Q: I have a tattered U.S. flag. Where and how can I take it to be destroyed properly?
— Denzil Sequeira, Bonita Springs
A: The question is timely because this week — National Flag Week — is the best time of the year to honor Old Glory.
"The flag, when it is in such condition that it is no longer a fitting emblem for display, should be destroyed in a dignified way, preferably by burning," according to the "Respect the Flag" section of the U.S. Code's patriotic customs.
Flag Day, which will be commemorated Thursday, provides a couple of local opportunities for citizens to respectfully retire faded or torn American flags.
The Collier County Veterans' Council and Collier County Freedom Memorial Task Force are hosting a ceremony from 6 to 8:30 p.m. Thursday in front of the Freedom Memorial in Freedom Park, located off Golden Gate Parkway near Goodlette-Frank Road, in Naples. This is the perfect venue for this patriotic event because the future centerpiece of the Freedom Memorial will be a 13-foot-by-40-foot American flag monument clad in red, white and blue granite.
"We will be accepting worn and faded American flags from local citizens who would like to properly and honorably retire them in accordance with accepted U.S. flag custom and protocol," said Greg Speers of the Freedom Memorial Task Force.
Veterans, Gulf Coast Retired Firefighters and local scout troops will participate, accepting flags and assisting with proper flag handling, including folding and incineration. The flags will be burned in a large steel drum during the ongoing ceremony, Speers said.
Another flag retirement ceremony is planned for 6 p.m. Thursday in Bonita Springs. The American Legion will host the Flag Day event at John F. Murphy American Legion Post No. 303, 27678 Imperial Shores Blvd., just north of Bonita Beach Road. Flags can be dropped off before Thursday in a special box inside the door at the local American Legion post or brought to the ceremony.
The local post collects old flags all year round, and other civic groups such as Boy Scouts, Girl Scouts and the Daughters of the American Revolution contribute flags its members or organizations have collected.
"The flags that the DAR members bring are usually flags that they or their friends and neighbors have that have gotten too worn to fly," said Mary Musto, the commemorative events chairwoman for the Barefoot Beach Chapter of the Daughters of the American Revolution.
Other days when local groups have sponsored flag retirement ceremonies have included the Fourth of July, Veterans Day, Memorial Day and 9/11. Unserviceable flags may be dropped off at American Legion and Veterans of Foreign Wars posts, area fire stations, as well as other locations.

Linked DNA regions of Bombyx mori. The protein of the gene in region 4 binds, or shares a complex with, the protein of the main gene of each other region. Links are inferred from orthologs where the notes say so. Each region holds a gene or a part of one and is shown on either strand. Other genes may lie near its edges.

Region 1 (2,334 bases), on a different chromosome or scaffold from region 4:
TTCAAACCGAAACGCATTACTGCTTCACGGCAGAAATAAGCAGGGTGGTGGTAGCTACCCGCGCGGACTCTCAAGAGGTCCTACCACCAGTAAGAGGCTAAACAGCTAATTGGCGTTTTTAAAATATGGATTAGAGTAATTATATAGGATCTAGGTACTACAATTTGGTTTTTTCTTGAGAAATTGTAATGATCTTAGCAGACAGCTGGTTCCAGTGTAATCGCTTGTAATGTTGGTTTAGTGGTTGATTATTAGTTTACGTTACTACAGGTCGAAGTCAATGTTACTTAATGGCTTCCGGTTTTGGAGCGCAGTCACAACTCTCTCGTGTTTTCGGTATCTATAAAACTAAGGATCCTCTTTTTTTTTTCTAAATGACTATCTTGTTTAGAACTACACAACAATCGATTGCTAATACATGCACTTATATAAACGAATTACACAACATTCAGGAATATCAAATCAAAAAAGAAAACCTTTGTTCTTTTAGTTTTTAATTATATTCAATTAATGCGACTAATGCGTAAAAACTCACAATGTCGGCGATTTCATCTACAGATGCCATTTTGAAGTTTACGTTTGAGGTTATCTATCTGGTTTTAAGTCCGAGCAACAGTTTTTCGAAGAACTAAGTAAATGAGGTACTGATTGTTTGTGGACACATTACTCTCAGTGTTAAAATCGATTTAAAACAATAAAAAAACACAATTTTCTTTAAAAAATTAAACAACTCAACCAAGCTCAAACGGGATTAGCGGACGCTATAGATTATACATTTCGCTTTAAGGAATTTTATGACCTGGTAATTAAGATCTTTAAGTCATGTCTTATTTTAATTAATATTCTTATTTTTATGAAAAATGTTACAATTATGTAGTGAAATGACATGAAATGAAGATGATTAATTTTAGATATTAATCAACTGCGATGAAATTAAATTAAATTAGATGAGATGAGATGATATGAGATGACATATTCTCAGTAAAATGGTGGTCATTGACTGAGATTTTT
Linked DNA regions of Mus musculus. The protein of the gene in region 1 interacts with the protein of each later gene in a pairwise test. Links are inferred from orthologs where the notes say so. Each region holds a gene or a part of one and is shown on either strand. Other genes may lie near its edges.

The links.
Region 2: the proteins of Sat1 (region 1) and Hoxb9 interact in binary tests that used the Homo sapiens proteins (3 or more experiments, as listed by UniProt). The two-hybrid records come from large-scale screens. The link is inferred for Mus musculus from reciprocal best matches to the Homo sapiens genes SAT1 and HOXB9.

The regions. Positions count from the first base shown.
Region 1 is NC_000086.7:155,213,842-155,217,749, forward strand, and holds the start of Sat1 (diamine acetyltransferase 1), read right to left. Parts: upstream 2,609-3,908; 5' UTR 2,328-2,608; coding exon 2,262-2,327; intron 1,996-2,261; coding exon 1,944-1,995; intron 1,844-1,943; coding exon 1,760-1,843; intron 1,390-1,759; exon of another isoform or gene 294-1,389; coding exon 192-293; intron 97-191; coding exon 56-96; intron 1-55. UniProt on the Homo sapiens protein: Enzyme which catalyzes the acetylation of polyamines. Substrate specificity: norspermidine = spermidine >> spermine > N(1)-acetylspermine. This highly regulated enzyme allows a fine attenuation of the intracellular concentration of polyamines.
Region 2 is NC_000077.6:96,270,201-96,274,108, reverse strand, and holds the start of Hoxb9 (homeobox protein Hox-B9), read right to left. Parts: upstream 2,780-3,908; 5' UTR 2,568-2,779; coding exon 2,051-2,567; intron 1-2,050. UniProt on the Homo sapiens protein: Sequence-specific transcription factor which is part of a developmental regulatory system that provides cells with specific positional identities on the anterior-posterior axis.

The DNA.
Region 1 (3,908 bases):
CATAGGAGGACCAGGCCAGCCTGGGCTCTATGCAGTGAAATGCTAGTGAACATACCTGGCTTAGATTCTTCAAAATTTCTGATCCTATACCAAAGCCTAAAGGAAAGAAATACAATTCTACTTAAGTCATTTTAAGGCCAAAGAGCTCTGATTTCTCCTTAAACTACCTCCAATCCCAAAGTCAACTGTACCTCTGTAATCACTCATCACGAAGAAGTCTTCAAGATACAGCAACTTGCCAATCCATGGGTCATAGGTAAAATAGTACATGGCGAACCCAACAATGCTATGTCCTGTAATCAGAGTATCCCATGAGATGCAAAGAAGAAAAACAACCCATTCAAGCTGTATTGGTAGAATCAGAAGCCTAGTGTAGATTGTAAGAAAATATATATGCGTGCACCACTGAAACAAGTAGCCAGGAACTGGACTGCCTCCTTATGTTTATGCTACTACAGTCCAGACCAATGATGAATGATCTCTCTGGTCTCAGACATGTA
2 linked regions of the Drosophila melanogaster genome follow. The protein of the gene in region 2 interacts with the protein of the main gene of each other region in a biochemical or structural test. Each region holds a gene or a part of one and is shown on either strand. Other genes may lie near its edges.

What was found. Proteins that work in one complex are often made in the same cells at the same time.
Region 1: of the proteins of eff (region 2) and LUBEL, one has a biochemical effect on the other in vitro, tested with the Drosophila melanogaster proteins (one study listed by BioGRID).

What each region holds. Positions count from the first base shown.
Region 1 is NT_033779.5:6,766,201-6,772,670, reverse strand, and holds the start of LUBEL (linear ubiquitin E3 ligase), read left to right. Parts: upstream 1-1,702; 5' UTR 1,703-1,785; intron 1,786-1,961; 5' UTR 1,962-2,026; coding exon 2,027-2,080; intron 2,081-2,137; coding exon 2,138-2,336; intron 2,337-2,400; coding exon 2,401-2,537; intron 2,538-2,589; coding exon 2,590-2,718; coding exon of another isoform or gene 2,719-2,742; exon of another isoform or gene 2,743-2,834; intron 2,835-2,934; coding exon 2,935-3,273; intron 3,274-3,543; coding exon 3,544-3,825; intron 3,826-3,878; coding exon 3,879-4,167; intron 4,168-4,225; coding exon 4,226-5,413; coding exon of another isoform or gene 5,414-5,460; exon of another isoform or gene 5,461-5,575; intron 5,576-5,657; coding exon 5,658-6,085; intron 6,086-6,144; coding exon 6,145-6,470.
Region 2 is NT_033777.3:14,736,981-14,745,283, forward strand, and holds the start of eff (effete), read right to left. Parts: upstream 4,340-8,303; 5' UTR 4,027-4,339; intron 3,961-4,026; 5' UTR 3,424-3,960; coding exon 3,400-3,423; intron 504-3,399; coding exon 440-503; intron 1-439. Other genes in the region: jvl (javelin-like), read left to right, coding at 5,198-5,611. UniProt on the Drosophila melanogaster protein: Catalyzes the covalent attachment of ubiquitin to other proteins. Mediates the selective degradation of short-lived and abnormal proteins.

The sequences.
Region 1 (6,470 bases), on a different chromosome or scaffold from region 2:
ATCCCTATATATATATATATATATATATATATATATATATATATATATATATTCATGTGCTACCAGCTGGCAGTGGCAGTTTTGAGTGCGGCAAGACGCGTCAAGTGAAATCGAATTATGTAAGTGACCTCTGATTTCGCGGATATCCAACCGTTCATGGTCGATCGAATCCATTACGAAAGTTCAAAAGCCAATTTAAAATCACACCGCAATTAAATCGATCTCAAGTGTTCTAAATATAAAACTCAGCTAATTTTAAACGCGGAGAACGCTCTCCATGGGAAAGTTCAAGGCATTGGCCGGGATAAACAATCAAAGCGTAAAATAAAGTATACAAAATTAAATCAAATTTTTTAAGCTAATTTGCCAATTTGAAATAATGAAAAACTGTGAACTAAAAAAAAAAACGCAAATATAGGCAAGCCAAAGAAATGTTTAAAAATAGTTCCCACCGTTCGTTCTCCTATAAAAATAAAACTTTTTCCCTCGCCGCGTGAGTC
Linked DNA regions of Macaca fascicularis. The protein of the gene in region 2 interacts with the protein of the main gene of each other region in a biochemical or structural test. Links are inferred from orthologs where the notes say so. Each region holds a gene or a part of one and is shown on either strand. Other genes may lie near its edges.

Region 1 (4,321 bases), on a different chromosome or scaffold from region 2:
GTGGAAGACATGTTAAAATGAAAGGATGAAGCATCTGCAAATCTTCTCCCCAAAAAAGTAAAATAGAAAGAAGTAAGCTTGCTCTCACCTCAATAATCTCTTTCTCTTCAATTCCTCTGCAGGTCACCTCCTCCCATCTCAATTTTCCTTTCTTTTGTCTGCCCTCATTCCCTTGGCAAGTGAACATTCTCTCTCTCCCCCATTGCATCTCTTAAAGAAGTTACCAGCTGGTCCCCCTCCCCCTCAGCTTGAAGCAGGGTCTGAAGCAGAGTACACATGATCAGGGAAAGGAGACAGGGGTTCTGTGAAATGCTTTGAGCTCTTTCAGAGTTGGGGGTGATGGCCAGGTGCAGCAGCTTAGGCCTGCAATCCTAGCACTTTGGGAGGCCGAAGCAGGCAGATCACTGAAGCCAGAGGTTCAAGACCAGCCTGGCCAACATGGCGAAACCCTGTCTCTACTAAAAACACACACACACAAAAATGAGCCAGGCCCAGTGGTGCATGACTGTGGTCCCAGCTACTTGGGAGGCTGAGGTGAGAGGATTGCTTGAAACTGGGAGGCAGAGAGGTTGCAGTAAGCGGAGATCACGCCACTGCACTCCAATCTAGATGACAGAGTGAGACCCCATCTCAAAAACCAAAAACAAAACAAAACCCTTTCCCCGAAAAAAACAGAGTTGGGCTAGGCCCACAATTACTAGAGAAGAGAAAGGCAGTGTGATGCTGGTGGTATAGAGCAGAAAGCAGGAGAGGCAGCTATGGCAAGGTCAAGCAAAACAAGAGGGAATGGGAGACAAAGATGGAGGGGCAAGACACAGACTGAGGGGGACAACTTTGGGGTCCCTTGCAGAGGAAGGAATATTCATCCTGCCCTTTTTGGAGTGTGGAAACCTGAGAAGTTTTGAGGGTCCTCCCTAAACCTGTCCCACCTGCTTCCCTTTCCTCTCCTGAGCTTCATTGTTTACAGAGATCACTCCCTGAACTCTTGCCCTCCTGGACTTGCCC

For more information about the Stars and Stripes, go to www.usflag.org/uscode36.html173
Liberty Youth Ranch
Q: While driving north on Interstate 75, between mile markers 119 and 120 there are two large houses off to the right, built right next to each other. They are mirror images of each other. A large lake is in front of both homes. Just wondering about the story behind this construction. Same family? More houses to be developed? Hope you can solve my curiosity. Thanks.
— Lee Davis, Naples
Q: Could you provide the story about the ranch east of I-75 at mile marker 119-120? Thank you.
— Terri Johnson, Naples
A: The twin Old Florida-style houses on the large lake on the east side of the interstate in Bonita Springs are the separate girls' and boys' homes at Liberty Youth Ranch, which provides a permanent, safe home for abused, abandoned, neglected and orphaned children.
"It's primarily a home for them," said Liberty Youth Ranch founder and CEO Alan Dimmitt, who established the ranch in 2003 to pay forward the love and encouragement he received growing up in a children's home in Texas.
The local program, a Christian ministry completely supported by private community donations and many volunteers, assists children age 4 to 17 who are experiencing a family crisis or enduring an unfortunate home environment and need an alternative place to live. The two homes on the 156-acre ranch currently serve 12 to 16 children from Collier, Lee, Glades, Charlotte and Hendry counties, Dimmitt said.
"There potentially could be six homes around the 64-acre lake," he said.
Only the first phase of the ranch is complete, Dimmitt said, noting that two more homes may be added in each of two additional phases. The next building is expected to be a therapeutic equestrian center for their horses, he said.
In 2005, Bonita City Council approved a plan for 15 homes to be built on the site.
Liberty Youth Ranch, a 501(c)(3) nonprofit organization, also relies on funding from an upscale shop it opened in 2006 at 27870 Old 41 Road in Bonita. The shop, which features furniture and home accessories, is open 9 a.m. to 6 p.m. Monday through Friday, and 9 a.m. to 5 p.m. Saturday.
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"In the Know" is published Mondays and Wednesdays in the Naples Daily News. Find a complete archive of "In the Know" columns at naplesnews.com/intheknow.